Aldous Huxley, in his book Perennial Philosophy, takes a diametrically opposite view to that of Jesus and His apostles. The only form of Christianity he could conceivably accept was one based on mysticism which ‘…went some way towards liberating Christianity from its unfortunate servitude to historic fact.’2 He preferred, instead of apostolic Christianity, ‘a spiritualised and universalised Christianity’. Such a religion would be focused on experiences instead of on obedience to the person of Jesus.
No man can ever become at one with God in this life. What we can do is enter into a relationship with Christ now and enjoy the deepest satisfaction of living as He requires, with His commitment to us that we will live in full joyful harmony with Him in the next life. For Christians the secret of life is obedience to the person of Jesus Christ as revealed to us in Scripture. We cannot make up our own version of Christ – he has already been revealed to us. We are here to obey. Paul’s own experience of God was profound and all-pervasive of his whole life; at times this meant suffering just as his Lord had. This was Paul’s experience:
I have been crucified with Christ and I no longer live, but Christ lives in me. (Gal.2:20)
It is not that God doesn’t give us great experiences. He has, after all, created us as emotional beings. Paul knew a man, possibly himself, who was given an experience of heaven (2 Cor.12:2-10) but he refused to brag about this. God does thrill people at times in a wide variety of transient ways, but the evidence of the Spirit’s presence in our lives is not ecstasy, but obedience. We should not be seeking experiences of God, they are His gift; what He wants to see is obedience. The fruit of the Spirit’s presence is long-term evidence of:
…love, joy, peace, patience, kindness, goodness, gentleness, faithfulness and self-control (Gal. 5:22).
These are all changes in our character, not short-term experiences. The higher gifts we are told to seek are long-term character changes and skills, especially love (1 Cor. 13:13), those characteristics that come from this (1 Cor.13:4-7), and teaching gifts by which we can help others to understand what the word of God teaches (1 Cor. 12:31). These are not short-term thrills, but gifts to serve others.
It is noteworthy that the emphasis of the New Testament is to teach people the facts about Jesus and what He taught, to encourage everyone to become His follower and to urge us to obey God, whatever the cost. This teaching of biblical truths, and encouraging others to obey what the Bible teaches, should surely be the priority of all churches that want to remain apostolic. Encouraging people to chase experiences is not a priority encouraged by the Bible.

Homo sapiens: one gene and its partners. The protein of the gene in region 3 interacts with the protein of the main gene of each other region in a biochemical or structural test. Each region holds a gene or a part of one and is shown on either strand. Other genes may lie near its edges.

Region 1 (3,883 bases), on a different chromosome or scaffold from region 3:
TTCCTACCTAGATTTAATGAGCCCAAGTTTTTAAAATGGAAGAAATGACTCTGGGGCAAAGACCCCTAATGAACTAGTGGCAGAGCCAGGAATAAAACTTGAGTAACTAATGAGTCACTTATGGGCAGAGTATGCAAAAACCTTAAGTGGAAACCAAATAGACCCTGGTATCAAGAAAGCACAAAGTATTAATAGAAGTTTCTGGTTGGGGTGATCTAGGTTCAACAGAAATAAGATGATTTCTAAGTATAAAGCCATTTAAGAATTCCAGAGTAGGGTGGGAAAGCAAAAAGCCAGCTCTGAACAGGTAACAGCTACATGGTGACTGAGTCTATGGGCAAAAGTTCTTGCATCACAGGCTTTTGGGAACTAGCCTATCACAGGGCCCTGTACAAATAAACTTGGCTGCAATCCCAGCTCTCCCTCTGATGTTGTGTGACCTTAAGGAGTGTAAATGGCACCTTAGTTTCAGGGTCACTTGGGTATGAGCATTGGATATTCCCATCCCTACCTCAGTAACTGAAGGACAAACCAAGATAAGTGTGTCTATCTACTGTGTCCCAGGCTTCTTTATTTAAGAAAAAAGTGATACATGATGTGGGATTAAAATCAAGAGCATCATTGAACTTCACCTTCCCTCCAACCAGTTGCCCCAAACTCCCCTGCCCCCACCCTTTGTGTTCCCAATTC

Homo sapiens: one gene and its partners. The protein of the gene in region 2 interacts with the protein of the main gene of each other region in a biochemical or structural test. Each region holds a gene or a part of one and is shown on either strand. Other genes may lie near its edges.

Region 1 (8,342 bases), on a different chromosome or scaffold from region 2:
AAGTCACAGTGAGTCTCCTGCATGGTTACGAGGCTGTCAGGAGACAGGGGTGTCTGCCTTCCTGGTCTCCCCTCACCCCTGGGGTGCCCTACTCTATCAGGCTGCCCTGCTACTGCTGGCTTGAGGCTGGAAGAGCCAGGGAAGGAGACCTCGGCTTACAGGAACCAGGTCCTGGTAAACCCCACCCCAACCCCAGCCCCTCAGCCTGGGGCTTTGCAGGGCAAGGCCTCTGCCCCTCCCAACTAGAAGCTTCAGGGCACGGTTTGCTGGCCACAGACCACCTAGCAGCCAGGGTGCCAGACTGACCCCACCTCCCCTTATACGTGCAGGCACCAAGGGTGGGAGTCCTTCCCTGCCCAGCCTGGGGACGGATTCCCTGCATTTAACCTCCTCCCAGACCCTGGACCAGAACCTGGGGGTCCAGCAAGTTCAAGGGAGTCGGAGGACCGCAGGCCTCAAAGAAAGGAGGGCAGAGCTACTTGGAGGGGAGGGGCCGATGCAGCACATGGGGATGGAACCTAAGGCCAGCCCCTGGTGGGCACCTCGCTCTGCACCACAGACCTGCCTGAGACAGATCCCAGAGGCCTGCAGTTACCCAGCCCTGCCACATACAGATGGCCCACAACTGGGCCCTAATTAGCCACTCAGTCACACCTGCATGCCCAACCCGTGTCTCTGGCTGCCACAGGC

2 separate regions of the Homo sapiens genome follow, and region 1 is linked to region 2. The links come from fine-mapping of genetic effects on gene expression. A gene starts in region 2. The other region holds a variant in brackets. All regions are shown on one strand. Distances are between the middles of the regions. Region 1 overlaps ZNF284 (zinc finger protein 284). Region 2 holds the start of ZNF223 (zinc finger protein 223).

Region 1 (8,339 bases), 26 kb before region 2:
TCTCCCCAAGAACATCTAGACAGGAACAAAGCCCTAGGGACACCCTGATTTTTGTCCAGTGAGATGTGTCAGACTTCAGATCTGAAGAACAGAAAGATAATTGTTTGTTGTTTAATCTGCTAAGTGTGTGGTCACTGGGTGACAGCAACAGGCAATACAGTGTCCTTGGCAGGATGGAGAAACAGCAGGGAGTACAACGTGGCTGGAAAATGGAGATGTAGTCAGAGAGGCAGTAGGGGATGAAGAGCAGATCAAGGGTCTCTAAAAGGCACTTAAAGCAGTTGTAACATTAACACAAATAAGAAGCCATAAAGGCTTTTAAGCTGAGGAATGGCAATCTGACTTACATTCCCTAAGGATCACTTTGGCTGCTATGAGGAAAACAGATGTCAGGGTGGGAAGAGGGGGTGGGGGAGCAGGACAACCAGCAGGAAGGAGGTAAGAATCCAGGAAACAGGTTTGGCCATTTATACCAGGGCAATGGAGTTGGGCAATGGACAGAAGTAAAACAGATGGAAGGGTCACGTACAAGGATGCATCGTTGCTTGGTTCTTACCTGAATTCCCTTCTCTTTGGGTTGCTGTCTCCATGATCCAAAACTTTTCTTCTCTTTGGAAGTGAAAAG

In the Bible, words such as ‘obey’, ‘obedience’, ‘obedient’ and ‘follow’ are very commonly used about the relationship God wants with His people. In contrast words such as ‘feelings’, ‘feel’ and ‘experience’ are not used about our everyday relationship with the Lord. The evidence for having a genuine relationship is not to be found in feelings or gifts, but in the practical outworking of the presence of the Holy Spirit, in holiness and obedience. Scripture is clear about this.
Paul urged Timothy to make Bible teaching the priority of his life:
In the presence of God and of Christ Jesus, who will judge the living and the dead, and in view of his appearing and his kingdom, I give you this charge: Preach the word; be prepared in season and out of season; correct, rebuke and encourage – with great patience and careful instruction. For the time will come when people will not put up with sound doctrine. Instead, to suit their own desires, they will gather around them a great number of teachers to say what their itching ears want to hear. They will turn their ears away from the truth and turn aside to myths. But you, keep your head in all situations, endure hardship, do the work of an evangelist, discharge all the duties of your ministry (2 Tim. 4:1-5).
Bernard Palmer is consultant surgeon at Lister Hospital in Hertfordshire. and is an elder of Christ Church Baldock.
1. R.E.L. Masters and Jean Houston, The Varieties of Psychedelic Experience, New York 1966 p.248
2. Aldous Huxley, The Perennial Philosophy, London 1946 p.63